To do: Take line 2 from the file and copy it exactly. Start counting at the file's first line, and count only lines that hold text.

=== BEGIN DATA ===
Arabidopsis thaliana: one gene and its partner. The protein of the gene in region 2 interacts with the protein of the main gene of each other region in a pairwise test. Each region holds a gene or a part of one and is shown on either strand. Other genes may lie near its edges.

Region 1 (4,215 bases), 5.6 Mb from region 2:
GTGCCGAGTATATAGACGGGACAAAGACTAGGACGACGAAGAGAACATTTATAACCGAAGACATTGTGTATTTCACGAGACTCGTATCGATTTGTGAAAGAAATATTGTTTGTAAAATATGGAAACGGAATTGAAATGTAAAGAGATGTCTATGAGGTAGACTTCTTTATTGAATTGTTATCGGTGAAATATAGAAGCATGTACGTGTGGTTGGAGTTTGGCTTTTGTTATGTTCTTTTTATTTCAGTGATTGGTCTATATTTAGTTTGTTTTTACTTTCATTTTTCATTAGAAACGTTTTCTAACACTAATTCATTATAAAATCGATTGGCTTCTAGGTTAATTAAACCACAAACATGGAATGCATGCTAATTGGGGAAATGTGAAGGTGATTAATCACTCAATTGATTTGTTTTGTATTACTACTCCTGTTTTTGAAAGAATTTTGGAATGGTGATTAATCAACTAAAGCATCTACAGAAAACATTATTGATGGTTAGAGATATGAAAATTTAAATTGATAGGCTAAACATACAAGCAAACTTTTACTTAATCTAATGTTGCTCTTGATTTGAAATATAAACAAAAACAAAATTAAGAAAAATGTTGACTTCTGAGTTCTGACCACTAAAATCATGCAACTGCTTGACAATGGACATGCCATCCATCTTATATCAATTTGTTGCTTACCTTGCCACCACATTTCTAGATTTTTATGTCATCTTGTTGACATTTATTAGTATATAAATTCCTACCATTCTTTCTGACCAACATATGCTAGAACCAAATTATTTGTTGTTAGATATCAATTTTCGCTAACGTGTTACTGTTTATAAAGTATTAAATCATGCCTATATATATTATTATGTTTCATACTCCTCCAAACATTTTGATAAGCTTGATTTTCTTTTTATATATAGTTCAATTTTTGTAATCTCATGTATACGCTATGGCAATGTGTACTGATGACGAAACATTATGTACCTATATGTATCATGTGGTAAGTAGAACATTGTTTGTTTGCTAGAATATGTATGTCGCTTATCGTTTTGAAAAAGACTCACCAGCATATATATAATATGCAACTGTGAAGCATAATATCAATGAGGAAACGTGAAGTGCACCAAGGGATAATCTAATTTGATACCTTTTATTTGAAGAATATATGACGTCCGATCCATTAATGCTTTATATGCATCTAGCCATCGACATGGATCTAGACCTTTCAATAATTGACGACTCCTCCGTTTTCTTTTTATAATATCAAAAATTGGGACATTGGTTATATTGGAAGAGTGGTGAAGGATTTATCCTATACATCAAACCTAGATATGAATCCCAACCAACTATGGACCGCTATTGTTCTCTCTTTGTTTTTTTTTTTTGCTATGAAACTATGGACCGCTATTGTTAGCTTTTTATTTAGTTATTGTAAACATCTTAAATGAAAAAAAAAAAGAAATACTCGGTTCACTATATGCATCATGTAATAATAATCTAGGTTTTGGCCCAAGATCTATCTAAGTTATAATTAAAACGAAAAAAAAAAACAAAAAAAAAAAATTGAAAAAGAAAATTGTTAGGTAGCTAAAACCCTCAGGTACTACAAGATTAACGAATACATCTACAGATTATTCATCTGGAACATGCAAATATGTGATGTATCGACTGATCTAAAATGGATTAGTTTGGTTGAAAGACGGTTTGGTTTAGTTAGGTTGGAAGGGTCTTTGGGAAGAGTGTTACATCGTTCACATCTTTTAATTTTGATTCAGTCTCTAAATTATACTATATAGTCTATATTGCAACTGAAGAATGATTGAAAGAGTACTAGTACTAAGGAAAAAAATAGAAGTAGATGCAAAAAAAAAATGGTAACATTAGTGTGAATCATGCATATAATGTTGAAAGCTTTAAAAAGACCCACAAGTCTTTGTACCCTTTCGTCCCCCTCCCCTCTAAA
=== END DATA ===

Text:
Region 1 (4,215 bases), 5.6 Mb from region 2: